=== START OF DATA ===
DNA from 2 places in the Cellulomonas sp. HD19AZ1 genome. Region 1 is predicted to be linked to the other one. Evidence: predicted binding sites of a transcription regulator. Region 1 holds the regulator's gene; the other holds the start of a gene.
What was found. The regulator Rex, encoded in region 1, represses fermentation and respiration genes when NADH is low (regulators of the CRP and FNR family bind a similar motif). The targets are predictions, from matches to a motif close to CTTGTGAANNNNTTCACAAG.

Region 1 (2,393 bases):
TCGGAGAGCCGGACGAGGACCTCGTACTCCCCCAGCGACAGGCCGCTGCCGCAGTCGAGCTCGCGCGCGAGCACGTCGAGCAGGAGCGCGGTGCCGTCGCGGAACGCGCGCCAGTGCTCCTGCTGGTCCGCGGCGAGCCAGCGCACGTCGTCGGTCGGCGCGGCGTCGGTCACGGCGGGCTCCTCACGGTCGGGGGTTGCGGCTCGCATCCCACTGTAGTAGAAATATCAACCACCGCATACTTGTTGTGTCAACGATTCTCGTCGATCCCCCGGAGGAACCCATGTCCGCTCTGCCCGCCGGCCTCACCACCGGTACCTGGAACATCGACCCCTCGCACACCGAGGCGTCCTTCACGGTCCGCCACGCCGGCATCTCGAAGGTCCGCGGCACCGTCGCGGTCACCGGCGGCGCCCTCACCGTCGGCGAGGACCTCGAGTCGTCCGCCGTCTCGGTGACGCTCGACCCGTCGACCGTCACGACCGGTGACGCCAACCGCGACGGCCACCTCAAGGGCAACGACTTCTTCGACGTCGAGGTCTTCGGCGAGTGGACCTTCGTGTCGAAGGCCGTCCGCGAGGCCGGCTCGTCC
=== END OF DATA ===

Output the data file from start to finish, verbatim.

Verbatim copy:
DNA from 2 places in the Cellulomonas sp. HD19AZ1 genome. Region 1 is predicted to be linked to the other one. Evidence: predicted binding sites of a transcription regulator. Region 1 holds the regulator's gene; the other holds the start of a gene.
What was found. The regulator Rex, encoded in region 1, represses fermentation and respiration genes when NADH is low (regulators of the CRP and FNR family bind a similar motif). The targets are predictions, from matches to a motif close to CTTGTGAANNNNTTCACAAG.

Region 1 (2,393 bases):
TCGGAGAGCCGGACGAGGACCTCGTACTCCCCCAGCGACAGGCCGCTGCCGCAGTCGAGCTCGCGCGCGAGCACGTCGAGCAGGAGCGCGGTGCCGTCGCGGAACGCGCGCCAGTGCTCCTGCTGGTCCGCGGCGAGCCAGCGCACGTCGTCGGTCGGCGCGGCGTCGGTCACGGCGGGCTCCTCACGGTCGGGGGTTGCGGCTCGCATCCCACTGTAGTAGAAATATCAACCACCGCATACTTGTTGTGTCAACGATTCTCGTCGATCCCCCGGAGGAACCCATGTCCGCTCTGCCCGCCGGCCTCACCACCGGTACCTGGAACATCGACCCCTCGCACACCGAGGCGTCCTTCACGGTCCGCCACGCCGGCATCTCGAAGGTCCGCGGCACCGTCGCGGTCACCGGCGGCGCCCTCACCGTCGGCGAGGACCTCGAGTCGTCCGCCGTCTCGGTGACGCTCGACCCGTCGACCGTCACGACCGGTGACGCCAACCGCGACGGCCACCTCAAGGGCAACGACTTCTTCGACGTCGAGGTCTTCGGCGAGTGGACCTTCGTGTCGAAGGCCGTCCGCGAGGCCGGCTCGTCC